Ignoring hype and learn what makes a battery a battery
The battery is increasingly promoted as a green energy solution to liberate society from the dependency of fossil fuel. While this crusade is noble and right, the battery has not yet matured to assume this vital task. Pushing the boundaries of the battery reminds us of the many limitations by being an electrochemical power source that is slow to fill, holds limited energy, runs for a time like a wind-up toy, and has a short life span of only a few hundred cycles before it becomes a nuisance.
In an age where surprise developments flash before our eyes almost daily, the battery seems slow in maturing. Improvements achieved since the commercialization of lithium-ion in 1991 by Sony pale compared to the vast advancements made in microelectronics. Compared to Moore’s Law, where the number of transistors in an integrated circuit doubles every two years, Li-ion only gained 8 percent capacity per year during the last two decades. This has slowed to 5 percent, but the good news is a cost reduction of 8 percent per year.
Progress is being made but not without roadblocks. Lithium-air, proposed in the 1970s with a theoretical specific energy resembling gasoline, has been delayed due to stability and air-purity issues as the battery “breathes” oxygen from the air. The promising lithium-metal introduced in the 1980s still grows dendrites, leading to possible violent events if an electrical short develops. Lithium sulfur may be close to commercialization, but scientists must still resolve the short cycle life. The redox-flow battery promises to be an alternative for large battery systems by pumping fluids from external tanks through a membrane that resembles a battery, but the system suffers from corrosion.
There is a glimmer of hope to increase the energy density of Li-ion by coating the anode with graphene, a layer that is only one atom thick. This is said to quadruple the energy. Emerging battery technologies take four years to commercialize, and there are no heavy lifters, or a homerun.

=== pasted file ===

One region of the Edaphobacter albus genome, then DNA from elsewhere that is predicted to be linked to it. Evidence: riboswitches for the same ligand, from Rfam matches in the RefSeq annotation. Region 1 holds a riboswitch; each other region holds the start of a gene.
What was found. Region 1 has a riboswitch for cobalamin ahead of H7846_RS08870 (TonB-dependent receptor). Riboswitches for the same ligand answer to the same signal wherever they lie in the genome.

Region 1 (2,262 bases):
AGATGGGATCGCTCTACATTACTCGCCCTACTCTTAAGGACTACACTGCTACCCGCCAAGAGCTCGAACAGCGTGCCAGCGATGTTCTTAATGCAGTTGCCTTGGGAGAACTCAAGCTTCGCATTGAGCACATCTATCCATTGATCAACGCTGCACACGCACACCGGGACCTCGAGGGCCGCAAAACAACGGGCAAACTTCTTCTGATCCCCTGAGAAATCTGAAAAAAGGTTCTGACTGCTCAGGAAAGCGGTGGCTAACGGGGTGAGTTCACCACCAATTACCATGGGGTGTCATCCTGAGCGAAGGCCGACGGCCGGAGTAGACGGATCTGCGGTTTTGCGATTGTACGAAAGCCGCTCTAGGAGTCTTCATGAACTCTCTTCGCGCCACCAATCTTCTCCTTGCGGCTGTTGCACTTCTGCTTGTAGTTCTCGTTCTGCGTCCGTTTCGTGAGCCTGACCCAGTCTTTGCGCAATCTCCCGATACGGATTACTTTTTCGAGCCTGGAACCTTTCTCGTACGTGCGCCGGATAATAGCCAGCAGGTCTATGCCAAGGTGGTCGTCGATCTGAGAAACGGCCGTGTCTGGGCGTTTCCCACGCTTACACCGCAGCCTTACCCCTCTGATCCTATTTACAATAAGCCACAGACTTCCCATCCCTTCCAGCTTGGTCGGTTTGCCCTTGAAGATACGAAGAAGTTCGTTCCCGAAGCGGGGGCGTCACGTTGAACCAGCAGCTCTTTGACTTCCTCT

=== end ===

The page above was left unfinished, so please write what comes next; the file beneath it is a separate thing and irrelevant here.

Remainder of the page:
The Joint Centre for Energy Storage Research (JCESR) is more optimistic; they gathered the brightest minds from US national laboratories, universities and private enterprises to improve the battery. With a grant of $120 million from the US Department of Energy, JCESR wants to develop a battery that is “five times more powerful and five times cheaper in five years.” They call this the 5-5-5 Plan, which should get a boost by throwing a ton of money at it.
Toyota is also in the race for a new battery, calling it the “Sakichi battery” after Sakichi Toyoda, the inventor of Japan’s power loom. (The surname Toyoda is spelled with a d.) Sakichi Toyoda is often called the father of the Japanese industrial revolution, and it is said that in 1925 he promised a yet-to-be-claimed prize of 1 million yen for a storage battery that produces more energy than gasoline. To qualify, the Sakichi battery must also be durable and quick to charge. The prize has not yet been claimed.
Consumers are generally satisfied with battery performance in portable devices, but the electric vehicle (EV) has a higher demand; cost and endurance will determine the long-term success. It’s as if the EV sets the threshold for how far the battery can go.
It makes little sense to use batteries to propel trains, ocean-going ships and large airplanes. Batteries are simply too heavy. If all engines and the fuel in an aircraft were to be replaced with batteries, the flight would last under 10 minutes before the fuel would be exhausted. Competing against fossil fuel with a net calorific value that is 100 times higher than the battery is a challenge. (See BU-1007: Net Calorific Value.) Conversely, petroleum cannot match the battery, which is clean, quiet, small, and has an immediate start-up with the flick of a switch.
Last updated 2016-04-11
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